In order for our homes to function in a safe manner, our circuits should be installed with the necessary safety devices in order to prevent hazards such as shocks and fires from happening. One equipment that helps us do that is breakers.
There are two types of breaker protection: AC (Alternating Current) and DC (Direct Current) breakers. Due to the difference in their names and the type of electricity they regulate, you may not know which one to use.
I wrote this guide in order to clarify the difference between AC vs DC circuit breaker. Read through my article if you want to learn more!
Before we begin, it would be wise for us to first know what AC and DC circuit breakers are exactly, and how they work.
Table of Contents
- What Are AC and DC Circuit Breakers?
- How Do AC and DC Circuit Breakers Work?
- What is the Difference Between Ac and Dc Circuit Breakers?
- AC vs DC Circuit Breakers: Which is Better? Pros and Cons of Both
- Frequently Asked Questions
What Are AC and DC Circuit Breakers?
1. AC circuit breaker
AC stands for Alternating Current, as I have already mentioned above. From this, we can identify the nature of electricity this type of breaker regulates.
Specifically, alternating current refers to how electrical current moves through a circuit. Electricity that is alternating in its flow changes the direction of its wave in a consistent manner – creating a wave with varying polarity that you may already be familiar with.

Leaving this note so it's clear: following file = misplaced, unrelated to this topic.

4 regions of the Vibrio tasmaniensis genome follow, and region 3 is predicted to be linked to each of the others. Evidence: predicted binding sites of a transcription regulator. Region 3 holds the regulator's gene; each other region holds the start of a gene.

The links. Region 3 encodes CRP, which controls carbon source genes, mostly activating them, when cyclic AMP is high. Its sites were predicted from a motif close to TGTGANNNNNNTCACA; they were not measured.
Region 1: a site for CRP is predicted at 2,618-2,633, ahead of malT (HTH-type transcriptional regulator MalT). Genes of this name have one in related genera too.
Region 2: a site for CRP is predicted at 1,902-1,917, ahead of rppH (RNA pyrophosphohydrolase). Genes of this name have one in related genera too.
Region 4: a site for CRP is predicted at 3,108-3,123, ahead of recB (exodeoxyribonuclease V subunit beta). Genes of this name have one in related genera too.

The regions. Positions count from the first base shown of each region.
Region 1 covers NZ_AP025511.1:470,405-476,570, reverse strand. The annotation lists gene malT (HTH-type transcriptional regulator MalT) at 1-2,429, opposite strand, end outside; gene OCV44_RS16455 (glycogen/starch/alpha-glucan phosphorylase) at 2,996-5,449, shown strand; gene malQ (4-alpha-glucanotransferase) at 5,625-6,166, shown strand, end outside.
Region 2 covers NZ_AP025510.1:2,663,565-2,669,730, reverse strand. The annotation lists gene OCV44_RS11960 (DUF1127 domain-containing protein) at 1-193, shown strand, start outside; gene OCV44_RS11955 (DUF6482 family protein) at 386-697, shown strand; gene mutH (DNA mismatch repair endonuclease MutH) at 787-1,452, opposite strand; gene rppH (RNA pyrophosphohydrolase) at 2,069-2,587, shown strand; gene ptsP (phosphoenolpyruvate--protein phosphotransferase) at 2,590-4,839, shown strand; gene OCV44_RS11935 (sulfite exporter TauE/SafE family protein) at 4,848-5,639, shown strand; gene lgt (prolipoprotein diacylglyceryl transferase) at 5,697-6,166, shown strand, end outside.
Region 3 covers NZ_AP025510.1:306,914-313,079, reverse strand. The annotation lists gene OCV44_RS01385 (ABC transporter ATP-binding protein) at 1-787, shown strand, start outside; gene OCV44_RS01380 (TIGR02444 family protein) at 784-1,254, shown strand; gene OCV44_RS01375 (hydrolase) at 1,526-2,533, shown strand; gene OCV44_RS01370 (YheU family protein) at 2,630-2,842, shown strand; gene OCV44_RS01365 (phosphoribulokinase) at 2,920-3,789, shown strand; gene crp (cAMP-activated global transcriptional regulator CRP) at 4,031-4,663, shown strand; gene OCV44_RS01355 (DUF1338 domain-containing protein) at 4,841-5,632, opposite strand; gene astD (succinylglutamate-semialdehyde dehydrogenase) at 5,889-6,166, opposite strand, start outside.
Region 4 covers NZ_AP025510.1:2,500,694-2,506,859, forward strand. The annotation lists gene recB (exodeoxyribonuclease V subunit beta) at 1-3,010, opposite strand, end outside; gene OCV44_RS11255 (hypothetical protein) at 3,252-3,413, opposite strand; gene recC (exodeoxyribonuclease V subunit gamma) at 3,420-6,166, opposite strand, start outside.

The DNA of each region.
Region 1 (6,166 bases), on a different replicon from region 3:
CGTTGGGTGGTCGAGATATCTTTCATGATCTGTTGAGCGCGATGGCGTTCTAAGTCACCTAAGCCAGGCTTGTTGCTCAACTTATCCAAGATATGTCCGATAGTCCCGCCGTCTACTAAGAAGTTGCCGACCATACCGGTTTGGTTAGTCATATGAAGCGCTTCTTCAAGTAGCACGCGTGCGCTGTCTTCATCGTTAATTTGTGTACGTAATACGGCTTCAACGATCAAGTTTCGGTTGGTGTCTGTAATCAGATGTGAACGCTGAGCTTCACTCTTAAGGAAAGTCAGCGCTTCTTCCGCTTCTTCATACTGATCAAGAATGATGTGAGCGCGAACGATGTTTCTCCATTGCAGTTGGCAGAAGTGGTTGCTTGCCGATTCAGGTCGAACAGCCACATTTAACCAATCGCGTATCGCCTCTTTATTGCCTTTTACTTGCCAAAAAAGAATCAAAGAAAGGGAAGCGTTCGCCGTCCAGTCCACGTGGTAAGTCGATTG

Now, what’s special about an AC circuit is how electrical generators produce this type of electricity. Rotary generators specifically produce AC electricity as the cogs of the machine alternate the flow and polarity of the electrons in an electrical system.
Due to the very nature of AC currents, there is a high possibility that most of the circuit breakers you have at home are AC breakers.
2. DC circuit breaker
On the other hand, the DC in DC breakers stands for Direct Current. Compared to AC current, DC electricity, for its namesake, operates in a straightforward and direct manner.
There is no alteration in voltage whatsoever for DC electricity. Specifically, direct current provides an electric output that is consistent and unchanging throughout its course.
It is unidirectional, meaning that the direction of its current remains constant and would remain that way until it is received by an electrical appliance.